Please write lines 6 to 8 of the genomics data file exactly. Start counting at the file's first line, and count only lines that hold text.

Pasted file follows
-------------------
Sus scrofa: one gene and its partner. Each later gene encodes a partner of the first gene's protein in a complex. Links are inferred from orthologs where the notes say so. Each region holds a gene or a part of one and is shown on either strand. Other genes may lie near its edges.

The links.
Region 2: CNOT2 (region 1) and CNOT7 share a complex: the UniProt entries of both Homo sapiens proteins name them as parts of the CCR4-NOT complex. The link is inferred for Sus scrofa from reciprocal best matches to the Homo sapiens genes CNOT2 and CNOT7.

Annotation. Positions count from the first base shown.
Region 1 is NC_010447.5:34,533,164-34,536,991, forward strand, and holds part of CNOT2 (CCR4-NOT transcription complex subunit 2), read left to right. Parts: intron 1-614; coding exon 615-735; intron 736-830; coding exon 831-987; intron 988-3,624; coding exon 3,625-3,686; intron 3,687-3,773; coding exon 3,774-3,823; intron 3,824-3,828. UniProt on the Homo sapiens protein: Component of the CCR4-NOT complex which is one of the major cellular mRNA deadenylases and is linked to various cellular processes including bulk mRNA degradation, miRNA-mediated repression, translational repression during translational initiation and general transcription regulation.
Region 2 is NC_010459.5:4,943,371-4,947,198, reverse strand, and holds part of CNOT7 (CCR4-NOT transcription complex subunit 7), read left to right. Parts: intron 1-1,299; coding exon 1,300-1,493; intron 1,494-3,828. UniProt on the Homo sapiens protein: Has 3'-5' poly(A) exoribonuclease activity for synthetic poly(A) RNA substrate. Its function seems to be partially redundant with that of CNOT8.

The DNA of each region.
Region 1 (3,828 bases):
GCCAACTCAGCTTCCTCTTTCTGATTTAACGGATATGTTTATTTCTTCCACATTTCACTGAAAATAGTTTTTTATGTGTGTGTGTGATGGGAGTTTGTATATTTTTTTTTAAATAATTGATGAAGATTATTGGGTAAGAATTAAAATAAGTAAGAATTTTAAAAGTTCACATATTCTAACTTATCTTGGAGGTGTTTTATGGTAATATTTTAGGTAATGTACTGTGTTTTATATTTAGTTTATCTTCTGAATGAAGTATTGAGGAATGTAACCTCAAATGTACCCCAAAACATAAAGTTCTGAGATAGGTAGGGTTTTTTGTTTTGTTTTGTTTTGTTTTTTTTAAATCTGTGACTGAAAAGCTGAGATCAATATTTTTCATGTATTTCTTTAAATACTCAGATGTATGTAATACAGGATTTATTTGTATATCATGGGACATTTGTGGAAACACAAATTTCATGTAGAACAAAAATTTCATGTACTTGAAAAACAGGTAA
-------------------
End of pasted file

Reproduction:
Region 2 is NC_010459.5:4,943,371-4,947,198, reverse strand, and holds part of CNOT7 (CCR4-NOT transcription complex subunit 7), read left to right. Parts: intron 1-1,299; coding exon 1,300-1,493; intron 1,494-3,828. UniProt on the Homo sapiens protein: Has 3'-5' poly(A) exoribonuclease activity for synthetic poly(A) RNA substrate. Its function seems to be partially redundant with that of CNOT8.

The DNA of each region.
Region 1 (3,828 bases):